Peru and Ecuador: Border Conflicts

June 5th, 2007

The northern Peruvian border has long been a problem for both countries – from as far back as 1828 when land disputes sparked a war between with what was then Gran Colombia and Peru.

In this century Peru and Ecuador have fought three times for the same reason – a lack of clarity in the newly independent nations borders. In the 1941, after dozens of treaties that rather than prevented conflict actually started many, the Peruvians accused the Ecuadorians of violating the so-called Status Quo border agreed to finally put an end to conflict in the region. Ecuador accused Peru of using incidents between border patrols as a pretext for a large scale war. Peru insisted the incursions into Peruvian territory are a valid pretext for war. Peru invaded and captured parts of southern Ecuador including Machala and parts of Loja. The extent of the Peruvian invasion overwhelmed Ecuador and they requested a ceasefire. Peru began placing border markers along the previously agreed border line but due to inaccurate geographic mapping there were numerous inconsistencies leading to Ecuador withdrawing its support for the new agreed borderline. In 1960 nationalist Ecuadorian president José María Velasco Ibarra declared the previous agreement void despite it still being recognised by all involved peace-brokering South American nations.

In 1981 Ecuador began constructing watch posts on the Peruvian side of the El Condor mountain ridge. The three watch posts were given the names Paquisha, Mayaicu and Machinaza, the names of Ecuadorian towns. Peru says this was an attempt to confuse the international community and make Peru look like an aggressor and occupier. The Peruvian and Ecuadorian air forces clashed and Peru took control of the watch posts. The conflict occurred in the Peruvian side of the mountain range, but in a location not properly demarcated.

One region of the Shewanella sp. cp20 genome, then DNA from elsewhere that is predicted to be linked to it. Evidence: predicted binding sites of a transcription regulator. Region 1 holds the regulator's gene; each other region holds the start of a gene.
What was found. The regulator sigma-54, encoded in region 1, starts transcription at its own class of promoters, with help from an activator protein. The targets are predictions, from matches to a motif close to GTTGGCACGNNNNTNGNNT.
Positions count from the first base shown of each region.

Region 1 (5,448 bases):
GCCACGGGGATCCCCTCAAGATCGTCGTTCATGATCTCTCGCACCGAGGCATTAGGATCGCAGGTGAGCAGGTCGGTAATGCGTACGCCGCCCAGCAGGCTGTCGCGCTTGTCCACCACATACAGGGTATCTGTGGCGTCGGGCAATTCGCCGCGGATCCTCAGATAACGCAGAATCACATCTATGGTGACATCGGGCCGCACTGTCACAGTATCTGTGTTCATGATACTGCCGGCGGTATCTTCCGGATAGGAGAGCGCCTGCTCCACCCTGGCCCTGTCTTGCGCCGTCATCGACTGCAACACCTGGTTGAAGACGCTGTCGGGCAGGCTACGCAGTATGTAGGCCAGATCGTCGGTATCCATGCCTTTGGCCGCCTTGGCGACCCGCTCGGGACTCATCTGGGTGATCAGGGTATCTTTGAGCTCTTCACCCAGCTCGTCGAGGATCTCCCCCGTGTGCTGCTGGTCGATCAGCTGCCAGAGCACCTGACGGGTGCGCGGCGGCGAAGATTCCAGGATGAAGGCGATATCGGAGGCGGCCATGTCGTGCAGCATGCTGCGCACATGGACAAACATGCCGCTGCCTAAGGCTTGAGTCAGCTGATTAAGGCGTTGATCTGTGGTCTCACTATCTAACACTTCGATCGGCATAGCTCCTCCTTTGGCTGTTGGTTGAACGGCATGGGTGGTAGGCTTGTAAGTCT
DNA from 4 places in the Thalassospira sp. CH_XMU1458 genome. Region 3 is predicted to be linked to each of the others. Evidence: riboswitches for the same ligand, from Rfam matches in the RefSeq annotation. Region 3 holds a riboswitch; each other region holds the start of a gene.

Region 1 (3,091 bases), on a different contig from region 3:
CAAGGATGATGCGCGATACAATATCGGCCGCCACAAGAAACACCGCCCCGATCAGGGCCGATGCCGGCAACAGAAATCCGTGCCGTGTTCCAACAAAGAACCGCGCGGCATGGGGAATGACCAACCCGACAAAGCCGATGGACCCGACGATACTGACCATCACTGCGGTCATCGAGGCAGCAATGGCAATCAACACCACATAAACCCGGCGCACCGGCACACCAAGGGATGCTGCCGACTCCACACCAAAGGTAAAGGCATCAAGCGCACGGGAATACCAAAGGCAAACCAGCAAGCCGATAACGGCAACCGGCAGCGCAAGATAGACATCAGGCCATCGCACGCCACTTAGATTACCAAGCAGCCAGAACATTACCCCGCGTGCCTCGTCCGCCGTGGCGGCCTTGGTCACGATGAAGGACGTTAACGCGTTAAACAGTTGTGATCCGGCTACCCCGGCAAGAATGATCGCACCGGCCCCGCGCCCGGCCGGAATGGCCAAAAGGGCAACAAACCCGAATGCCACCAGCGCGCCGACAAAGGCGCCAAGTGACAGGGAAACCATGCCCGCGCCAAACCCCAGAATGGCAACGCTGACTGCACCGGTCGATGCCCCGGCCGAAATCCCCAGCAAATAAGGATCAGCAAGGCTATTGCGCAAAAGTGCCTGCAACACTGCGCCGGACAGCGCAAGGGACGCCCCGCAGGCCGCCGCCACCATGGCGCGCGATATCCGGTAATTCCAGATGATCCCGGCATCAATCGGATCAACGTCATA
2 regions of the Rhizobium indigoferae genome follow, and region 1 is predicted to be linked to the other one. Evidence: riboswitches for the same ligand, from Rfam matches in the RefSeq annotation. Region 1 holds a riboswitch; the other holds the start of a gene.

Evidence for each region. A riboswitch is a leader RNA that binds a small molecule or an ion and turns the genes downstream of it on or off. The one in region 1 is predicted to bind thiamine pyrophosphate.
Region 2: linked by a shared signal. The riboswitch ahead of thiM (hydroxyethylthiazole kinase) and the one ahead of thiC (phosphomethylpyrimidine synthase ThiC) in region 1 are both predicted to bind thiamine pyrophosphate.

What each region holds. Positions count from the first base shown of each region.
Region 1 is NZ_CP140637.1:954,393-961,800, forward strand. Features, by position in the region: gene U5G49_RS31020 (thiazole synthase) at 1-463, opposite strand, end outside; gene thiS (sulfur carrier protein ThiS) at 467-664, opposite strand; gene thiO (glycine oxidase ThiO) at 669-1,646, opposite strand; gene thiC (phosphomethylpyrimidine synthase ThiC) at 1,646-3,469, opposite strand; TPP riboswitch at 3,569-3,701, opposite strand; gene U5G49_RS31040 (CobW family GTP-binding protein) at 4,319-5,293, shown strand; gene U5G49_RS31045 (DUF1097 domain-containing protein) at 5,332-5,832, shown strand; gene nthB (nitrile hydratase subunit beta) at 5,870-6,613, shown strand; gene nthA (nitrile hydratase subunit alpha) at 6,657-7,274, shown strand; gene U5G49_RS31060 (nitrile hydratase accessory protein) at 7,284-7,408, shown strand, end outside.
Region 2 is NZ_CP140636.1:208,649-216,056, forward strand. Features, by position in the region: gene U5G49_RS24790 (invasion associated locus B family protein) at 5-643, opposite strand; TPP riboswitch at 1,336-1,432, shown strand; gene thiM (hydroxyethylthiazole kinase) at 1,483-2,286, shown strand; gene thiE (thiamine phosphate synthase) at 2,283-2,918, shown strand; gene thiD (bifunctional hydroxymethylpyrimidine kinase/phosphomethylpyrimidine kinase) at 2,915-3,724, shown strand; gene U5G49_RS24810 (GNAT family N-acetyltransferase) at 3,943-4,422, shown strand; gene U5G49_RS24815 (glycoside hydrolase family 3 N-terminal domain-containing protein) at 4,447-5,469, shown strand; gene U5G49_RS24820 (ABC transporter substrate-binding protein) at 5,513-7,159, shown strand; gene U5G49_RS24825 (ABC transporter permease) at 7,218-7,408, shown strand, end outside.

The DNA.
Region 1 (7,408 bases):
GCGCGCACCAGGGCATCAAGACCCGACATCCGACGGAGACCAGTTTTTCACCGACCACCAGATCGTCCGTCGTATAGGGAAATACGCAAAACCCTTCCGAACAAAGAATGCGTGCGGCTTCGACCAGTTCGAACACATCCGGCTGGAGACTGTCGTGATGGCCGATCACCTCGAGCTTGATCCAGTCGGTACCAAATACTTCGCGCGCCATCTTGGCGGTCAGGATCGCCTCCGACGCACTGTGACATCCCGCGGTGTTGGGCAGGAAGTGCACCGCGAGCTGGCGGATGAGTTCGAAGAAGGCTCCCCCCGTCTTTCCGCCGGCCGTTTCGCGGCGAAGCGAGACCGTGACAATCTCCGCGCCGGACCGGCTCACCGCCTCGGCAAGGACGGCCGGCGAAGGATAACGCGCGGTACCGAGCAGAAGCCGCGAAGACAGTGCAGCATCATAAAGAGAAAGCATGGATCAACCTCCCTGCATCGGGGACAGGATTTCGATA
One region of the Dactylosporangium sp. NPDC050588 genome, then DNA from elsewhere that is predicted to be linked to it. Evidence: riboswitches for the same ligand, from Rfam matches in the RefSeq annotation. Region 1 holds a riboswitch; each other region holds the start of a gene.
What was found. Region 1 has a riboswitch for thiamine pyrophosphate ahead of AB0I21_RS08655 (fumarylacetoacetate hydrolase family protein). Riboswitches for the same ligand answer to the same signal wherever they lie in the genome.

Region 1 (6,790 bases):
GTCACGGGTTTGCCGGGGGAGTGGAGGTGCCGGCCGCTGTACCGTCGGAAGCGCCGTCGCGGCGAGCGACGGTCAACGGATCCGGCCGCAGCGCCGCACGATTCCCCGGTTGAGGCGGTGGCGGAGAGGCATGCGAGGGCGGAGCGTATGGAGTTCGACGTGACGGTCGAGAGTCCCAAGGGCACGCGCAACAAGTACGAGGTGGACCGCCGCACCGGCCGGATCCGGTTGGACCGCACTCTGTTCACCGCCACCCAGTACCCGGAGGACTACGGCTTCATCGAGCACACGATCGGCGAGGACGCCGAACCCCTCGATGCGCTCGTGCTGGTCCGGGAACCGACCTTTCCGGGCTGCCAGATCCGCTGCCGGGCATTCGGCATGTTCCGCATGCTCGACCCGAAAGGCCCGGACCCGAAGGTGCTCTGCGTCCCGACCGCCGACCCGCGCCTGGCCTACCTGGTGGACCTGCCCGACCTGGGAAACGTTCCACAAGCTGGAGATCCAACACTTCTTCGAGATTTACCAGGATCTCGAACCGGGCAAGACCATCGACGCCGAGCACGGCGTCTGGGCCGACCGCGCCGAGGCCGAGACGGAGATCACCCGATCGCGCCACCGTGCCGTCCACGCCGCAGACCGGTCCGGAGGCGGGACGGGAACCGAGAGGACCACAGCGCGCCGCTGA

In 1995 conflict broke out again. Peru had been militarising the eastern side of the mountain range of El Condor. Ecuador claimed the area as theirs, and war had almost broken out in 1991. In November of 1995 a Peruvian patrol was captured by an Ecuadorian patrol and taken to a nearby outpost, being told they had violated Ecuadorian territory. While being prepared to leave, the Peruvians realised they were actually inside Peruvian territory, as was the outpost they were taken to. The captured Peruvians demanded the Ecuadorians abandon the outpost or be removed by force. Both sides then sent large numbers of forces to the area. Annett’s father, a retired air force commander who was involved in the conflict, recalls how Peru had to airlift its troops and munitions into the area while on the Ecuadorian side there were roads and large airbases. This time there was no embarrassing defeat for Ecuador and both sides proved evenly matched in bitter fighting.

The latest conflict finally made both sides see a new agreement was necessary and by 1998 a permanent border agreement was finally put in place.

Idiotic comments from the press, first in Ecuador then Peru, last week suggested the agreement still has holes in it and there are pending border issues to discuss. This alarmed the Peruvian Government and President Alan Garcia promptly contacted Ecuador’s Rafael Correa. The pair met in Tumbes and dispelled all rumours.

“Our borders, both land and maritime, have long been established in writing. Additionally, the treaty will also prevent any possible misunderstandings from occurring in the future,” said Ecuador’s Chancellor, Maria Fernanda Espinosa before the meeting took place to confirm this.

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